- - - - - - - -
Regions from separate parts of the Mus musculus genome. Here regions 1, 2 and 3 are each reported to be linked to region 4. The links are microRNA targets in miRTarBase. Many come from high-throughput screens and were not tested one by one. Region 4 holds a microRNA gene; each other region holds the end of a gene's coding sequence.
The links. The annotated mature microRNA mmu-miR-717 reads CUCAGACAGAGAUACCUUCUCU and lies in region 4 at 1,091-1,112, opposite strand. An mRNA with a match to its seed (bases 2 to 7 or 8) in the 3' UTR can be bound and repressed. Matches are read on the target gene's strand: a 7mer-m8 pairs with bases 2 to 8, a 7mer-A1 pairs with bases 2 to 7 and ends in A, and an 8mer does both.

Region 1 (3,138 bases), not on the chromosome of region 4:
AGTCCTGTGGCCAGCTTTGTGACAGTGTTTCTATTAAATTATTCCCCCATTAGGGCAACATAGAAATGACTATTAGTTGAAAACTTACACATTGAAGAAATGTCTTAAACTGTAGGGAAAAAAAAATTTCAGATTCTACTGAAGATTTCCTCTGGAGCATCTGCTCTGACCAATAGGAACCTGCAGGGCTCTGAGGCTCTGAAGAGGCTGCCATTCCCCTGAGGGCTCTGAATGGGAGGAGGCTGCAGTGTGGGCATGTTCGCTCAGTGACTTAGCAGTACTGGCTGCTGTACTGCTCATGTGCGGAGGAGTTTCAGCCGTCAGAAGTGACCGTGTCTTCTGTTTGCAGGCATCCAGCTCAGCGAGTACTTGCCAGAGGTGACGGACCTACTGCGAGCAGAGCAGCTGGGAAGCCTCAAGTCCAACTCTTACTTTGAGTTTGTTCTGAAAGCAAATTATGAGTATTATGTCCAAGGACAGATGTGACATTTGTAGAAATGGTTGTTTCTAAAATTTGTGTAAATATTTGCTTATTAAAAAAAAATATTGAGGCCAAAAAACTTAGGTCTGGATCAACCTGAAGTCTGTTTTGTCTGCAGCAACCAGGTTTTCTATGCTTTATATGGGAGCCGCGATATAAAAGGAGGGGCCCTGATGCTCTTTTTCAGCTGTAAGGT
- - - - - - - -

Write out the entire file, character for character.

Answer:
Regions from separate parts of the Mus musculus genome. Here regions 1, 2 and 3 are each reported to be linked to region 4. The links are microRNA targets in miRTarBase. Many come from high-throughput screens and were not tested one by one. Region 4 holds a microRNA gene; each other region holds the end of a gene's coding sequence.
The links. The annotated mature microRNA mmu-miR-717 reads CUCAGACAGAGAUACCUUCUCU and lies in region 4 at 1,091-1,112, opposite strand. An mRNA with a match to its seed (bases 2 to 7 or 8) in the 3' UTR can be bound and repressed. Matches are read on the target gene's strand: a 7mer-m8 pairs with bases 2 to 8, a 7mer-A1 pairs with bases 2 to 7 and ends in A, and an 8mer does both.

Region 1 (3,138 bases), not on the chromosome of region 4:
AGTCCTGTGGCCAGCTTTGTGACAGTGTTTCTATTAAATTATTCCCCCATTAGGGCAACATAGAAATGACTATTAGTTGAAAACTTACACATTGAAGAAATGTCTTAAACTGTAGGGAAAAAAAAATTTCAGATTCTACTGAAGATTTCCTCTGGAGCATCTGCTCTGACCAATAGGAACCTGCAGGGCTCTGAGGCTCTGAAGAGGCTGCCATTCCCCTGAGGGCTCTGAATGGGAGGAGGCTGCAGTGTGGGCATGTTCGCTCAGTGACTTAGCAGTACTGGCTGCTGTACTGCTCATGTGCGGAGGAGTTTCAGCCGTCAGAAGTGACCGTGTCTTCTGTTTGCAGGCATCCAGCTCAGCGAGTACTTGCCAGAGGTGACGGACCTACTGCGAGCAGAGCAGCTGGGAAGCCTCAAGTCCAACTCTTACTTTGAGTTTGTTCTGAAAGCAAATTATGAGTATTATGTCCAAGGACAGATGTGACATTTGTAGAAATGGTTGTTTCTAAAATTTGTGTAAATATTTGCTTATTAAAAAAAAATATTGAGGCCAAAAAACTTAGGTCTGGATCAACCTGAAGTCTGTTTTGTCTGCAGCAACCAGGTTTTCTATGCTTTATATGGGAGCCGCGATATAAAAGGAGGGGCCCTGATGCTCTTTTTCAGCTGTAAGGT